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T-Shirt Silkscreening

A long time ago I saw a funny logo about bike riding in San Fran and, given the rustic state of our own city's road infrastructure, it inspired me to rework the logo for New Haven. I've always been fond of the New Haven Railroad logo designed by Herbert Matter and used that as the basis of the design. I then merged in a human figure ala Saul Bass (Hitchcock's "Vertigo" logo) and a touch of Milton Glasier's "I Love New York" logo. However, I knew nothing about silkscreening and had to teach myself (meaning heavy reliance upon the intertubes and sage screenprinting advice from awesome local artist Alexis Brown.)

I found the trickiest part of silkscreening to be registration...that is, getting a second or third pass of silkscreening to line up properly with the previous ones. Rather than purchase a $4000 mulitcolor silkscreening station I opted to design and build my own (zero dollars fit my budget perfectly). Its a pretty simple device that opens and closes like a book and the key functionality is that I can easily switch out screens for different patterns/colors and have them lock into exactly the same place. The work surface is flat piece of finished veneer plywood @24"x34" (t-shirt size). I then took some cutoff 1x2 wood and routered matching male/female dovetails. I oversized the female dovetail very slightly so that the dovetails slide easily. I glued a stop onto one end of the male dovetail and then attached it to the top of the work surface with hinges. Then I ground a blunt end onto a couple of lag screws and drilled a slightly undersized hole in the male dovetail, inserting the lag screws loosely enough so that I can finger tighted them. These serve as a lock for the female dovetail when its put on the male dovetail. Then I permanently attached the female dovetail to the silkscreen frame with two pieces of scrap wood and some glue (you'll need multiple female dovetails for multiple screens so make a bunch). Each screen also has a pivoting leg that I can deploy to keep it up in the air above the T-shirt when I'm priming the screen with ink. By the way, when I began using it, I taped my artwork to the worksurface and then locked each screen into place to trace the artwork onto the screen thus guaranteeing registration. I use the term guarantee loosley becuase unfortunately, my hinges are very slightly wiggly and I sometimes get slightly off registration...next time I'll call NASA for the hinges.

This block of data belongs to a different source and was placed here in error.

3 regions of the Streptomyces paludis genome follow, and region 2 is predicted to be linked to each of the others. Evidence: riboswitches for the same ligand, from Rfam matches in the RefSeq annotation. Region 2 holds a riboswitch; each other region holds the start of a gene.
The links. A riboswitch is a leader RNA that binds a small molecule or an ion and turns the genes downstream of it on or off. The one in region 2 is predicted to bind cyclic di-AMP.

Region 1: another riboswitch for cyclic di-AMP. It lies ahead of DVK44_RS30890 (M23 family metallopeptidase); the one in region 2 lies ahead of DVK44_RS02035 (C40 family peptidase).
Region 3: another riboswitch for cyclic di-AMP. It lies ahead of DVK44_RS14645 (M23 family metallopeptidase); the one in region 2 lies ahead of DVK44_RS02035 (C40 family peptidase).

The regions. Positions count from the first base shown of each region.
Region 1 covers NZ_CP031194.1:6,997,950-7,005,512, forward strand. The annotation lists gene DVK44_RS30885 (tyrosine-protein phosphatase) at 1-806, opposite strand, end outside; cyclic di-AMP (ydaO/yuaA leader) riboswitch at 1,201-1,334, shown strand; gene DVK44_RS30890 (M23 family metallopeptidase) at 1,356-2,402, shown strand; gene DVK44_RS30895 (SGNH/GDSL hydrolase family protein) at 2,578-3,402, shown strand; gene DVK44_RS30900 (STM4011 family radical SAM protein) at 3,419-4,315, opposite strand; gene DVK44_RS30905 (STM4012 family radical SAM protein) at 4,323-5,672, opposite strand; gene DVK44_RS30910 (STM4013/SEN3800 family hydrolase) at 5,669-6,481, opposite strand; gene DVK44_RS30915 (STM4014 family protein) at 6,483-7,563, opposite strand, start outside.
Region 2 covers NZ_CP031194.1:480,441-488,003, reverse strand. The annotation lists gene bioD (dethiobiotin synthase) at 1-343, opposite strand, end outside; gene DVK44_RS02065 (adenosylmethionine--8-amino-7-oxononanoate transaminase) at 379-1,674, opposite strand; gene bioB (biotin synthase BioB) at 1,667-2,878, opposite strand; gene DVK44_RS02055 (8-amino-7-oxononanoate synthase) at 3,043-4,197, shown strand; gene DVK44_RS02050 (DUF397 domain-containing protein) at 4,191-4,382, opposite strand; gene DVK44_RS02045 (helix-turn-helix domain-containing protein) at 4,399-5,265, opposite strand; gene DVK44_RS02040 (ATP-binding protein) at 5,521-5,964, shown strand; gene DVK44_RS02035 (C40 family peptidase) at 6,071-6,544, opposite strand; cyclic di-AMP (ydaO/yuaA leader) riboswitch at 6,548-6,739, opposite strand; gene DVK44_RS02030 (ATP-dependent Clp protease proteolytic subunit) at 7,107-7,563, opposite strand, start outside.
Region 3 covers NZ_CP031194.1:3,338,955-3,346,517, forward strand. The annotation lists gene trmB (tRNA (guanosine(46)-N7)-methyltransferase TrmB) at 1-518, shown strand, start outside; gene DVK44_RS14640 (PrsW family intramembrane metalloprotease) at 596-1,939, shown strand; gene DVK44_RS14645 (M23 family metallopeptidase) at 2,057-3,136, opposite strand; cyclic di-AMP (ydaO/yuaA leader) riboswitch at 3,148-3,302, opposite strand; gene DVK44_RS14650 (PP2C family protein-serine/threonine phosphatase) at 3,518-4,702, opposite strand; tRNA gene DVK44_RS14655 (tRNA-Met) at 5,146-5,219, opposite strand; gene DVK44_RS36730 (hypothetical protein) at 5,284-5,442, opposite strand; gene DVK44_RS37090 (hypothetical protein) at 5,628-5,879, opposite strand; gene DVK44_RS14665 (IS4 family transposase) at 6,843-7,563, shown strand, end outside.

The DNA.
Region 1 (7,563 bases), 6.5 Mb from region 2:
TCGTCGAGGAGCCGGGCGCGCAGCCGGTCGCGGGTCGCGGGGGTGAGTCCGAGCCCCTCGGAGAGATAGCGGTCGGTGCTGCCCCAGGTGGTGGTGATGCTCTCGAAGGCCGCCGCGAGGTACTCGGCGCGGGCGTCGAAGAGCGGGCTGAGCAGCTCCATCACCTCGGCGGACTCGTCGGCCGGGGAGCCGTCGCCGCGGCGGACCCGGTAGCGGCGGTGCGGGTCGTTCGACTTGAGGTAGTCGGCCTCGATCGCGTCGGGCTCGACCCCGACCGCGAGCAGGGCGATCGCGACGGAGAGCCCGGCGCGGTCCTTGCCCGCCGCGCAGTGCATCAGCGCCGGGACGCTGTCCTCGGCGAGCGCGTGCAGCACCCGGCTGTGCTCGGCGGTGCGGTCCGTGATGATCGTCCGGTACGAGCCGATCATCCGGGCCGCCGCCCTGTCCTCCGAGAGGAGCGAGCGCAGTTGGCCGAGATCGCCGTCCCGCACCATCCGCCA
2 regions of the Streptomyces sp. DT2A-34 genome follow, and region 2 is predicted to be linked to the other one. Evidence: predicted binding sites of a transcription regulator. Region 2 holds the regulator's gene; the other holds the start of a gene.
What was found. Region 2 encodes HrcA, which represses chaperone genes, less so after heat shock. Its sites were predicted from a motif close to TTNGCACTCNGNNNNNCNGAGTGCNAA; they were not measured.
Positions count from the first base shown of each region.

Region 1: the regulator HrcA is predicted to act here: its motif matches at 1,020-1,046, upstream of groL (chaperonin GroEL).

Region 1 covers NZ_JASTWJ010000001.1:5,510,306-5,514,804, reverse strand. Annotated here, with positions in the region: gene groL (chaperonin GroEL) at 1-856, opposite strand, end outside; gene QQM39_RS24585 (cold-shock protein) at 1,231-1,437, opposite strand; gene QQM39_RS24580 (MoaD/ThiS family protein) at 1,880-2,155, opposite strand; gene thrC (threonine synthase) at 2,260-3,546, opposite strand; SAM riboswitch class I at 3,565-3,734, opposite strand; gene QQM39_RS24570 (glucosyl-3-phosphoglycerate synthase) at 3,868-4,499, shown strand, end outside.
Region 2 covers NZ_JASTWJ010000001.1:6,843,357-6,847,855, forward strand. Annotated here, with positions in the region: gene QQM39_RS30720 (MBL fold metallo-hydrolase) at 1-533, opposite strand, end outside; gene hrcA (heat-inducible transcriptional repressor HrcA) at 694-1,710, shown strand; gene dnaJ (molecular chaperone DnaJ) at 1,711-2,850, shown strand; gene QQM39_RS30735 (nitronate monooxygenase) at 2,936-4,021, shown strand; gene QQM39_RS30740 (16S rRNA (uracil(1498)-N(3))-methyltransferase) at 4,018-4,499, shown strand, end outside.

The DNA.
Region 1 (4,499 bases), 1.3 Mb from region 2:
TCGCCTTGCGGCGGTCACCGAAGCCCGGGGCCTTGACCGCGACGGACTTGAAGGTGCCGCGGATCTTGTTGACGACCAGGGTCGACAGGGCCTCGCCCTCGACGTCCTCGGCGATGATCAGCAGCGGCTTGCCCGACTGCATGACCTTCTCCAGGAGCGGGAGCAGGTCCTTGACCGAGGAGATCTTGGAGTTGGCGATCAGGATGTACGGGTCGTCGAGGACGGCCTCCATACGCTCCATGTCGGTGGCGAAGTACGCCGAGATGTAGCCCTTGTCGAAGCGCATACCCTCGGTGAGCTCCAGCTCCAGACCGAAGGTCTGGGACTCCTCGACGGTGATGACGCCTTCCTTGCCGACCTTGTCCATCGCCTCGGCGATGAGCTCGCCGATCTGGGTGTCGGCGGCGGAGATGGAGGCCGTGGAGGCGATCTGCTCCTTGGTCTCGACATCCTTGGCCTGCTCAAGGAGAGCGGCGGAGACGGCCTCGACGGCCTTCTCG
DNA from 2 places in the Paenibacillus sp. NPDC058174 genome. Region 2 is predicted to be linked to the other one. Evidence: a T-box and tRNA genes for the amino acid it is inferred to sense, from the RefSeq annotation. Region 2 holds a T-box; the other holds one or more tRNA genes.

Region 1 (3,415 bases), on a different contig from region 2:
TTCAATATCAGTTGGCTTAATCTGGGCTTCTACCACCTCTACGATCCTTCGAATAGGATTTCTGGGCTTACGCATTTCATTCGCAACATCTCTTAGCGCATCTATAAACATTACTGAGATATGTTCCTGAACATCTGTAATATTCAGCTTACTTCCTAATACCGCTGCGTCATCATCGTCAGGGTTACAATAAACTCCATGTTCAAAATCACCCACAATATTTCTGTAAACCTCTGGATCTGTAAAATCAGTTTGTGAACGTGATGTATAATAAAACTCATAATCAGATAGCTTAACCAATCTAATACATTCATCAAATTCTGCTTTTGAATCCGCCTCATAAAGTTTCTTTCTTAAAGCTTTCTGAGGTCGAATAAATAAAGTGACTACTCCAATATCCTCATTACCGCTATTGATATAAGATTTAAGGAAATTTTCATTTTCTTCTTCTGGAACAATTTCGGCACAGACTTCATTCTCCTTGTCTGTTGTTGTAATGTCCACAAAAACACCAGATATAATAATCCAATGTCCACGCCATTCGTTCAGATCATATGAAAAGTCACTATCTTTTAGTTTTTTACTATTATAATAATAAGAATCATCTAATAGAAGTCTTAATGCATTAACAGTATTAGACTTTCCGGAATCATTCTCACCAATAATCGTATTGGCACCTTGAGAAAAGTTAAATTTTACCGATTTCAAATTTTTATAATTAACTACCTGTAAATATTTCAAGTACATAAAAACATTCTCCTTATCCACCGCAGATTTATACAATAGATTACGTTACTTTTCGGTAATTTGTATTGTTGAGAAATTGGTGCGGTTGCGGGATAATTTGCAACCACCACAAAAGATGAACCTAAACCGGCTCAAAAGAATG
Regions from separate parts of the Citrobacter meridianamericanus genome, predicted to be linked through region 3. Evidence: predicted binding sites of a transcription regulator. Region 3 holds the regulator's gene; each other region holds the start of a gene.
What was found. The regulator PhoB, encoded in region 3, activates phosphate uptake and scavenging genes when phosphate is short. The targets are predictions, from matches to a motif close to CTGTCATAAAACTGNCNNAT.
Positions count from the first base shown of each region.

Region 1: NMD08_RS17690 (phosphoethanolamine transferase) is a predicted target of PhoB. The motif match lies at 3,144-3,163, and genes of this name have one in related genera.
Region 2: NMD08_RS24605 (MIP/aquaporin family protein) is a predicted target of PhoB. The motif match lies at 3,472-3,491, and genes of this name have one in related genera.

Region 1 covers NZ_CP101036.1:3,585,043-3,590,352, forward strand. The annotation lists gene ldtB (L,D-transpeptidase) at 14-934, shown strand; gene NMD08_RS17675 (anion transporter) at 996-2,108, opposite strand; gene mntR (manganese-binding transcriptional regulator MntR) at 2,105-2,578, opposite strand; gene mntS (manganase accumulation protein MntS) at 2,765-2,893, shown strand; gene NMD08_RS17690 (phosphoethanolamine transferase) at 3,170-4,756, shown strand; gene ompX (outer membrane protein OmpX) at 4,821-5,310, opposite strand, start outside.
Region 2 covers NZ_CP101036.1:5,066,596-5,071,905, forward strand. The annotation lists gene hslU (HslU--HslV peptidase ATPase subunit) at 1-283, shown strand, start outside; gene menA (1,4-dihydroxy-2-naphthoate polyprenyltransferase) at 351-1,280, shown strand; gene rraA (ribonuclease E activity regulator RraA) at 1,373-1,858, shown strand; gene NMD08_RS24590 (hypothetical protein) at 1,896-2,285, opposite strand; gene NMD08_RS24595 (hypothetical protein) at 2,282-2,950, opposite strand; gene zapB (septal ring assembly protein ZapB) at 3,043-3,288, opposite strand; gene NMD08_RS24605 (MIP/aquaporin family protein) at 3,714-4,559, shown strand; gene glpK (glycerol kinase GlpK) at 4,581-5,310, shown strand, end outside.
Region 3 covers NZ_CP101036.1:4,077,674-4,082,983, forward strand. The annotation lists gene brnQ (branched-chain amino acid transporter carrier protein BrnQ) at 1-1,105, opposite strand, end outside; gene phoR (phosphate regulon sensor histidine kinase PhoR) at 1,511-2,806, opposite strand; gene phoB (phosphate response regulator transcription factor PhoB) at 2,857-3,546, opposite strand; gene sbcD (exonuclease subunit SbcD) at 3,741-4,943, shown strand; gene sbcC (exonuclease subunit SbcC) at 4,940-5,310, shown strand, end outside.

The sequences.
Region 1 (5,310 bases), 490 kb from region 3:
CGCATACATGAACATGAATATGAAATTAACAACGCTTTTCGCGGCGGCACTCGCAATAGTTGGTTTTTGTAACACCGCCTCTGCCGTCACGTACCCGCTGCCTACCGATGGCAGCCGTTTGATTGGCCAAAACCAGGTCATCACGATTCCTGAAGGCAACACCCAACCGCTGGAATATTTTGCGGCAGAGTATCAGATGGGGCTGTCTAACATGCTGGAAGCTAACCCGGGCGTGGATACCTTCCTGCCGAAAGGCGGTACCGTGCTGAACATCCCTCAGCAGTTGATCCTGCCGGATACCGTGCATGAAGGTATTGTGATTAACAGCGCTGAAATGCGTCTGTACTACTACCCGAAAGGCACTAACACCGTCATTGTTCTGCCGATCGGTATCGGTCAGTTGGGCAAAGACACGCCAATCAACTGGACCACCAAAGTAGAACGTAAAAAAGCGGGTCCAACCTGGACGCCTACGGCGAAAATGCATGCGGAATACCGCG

Results...fair to middling. I have a greater respect now for artists that work with wet media. I was pretty psyched one recent day when I was out shopping and happened to be wearing the shirt ...an elderly couple approached and said to me, "hey have you ever heard of the New Haven Railroad?". The fellow worked there for many years. Many thanks to local graphic designer Angie Hurlbut, friends Ed Dionne and Molly Dotson for their patient critiques and to Caleb Nyhart for inky troubleshooting advice.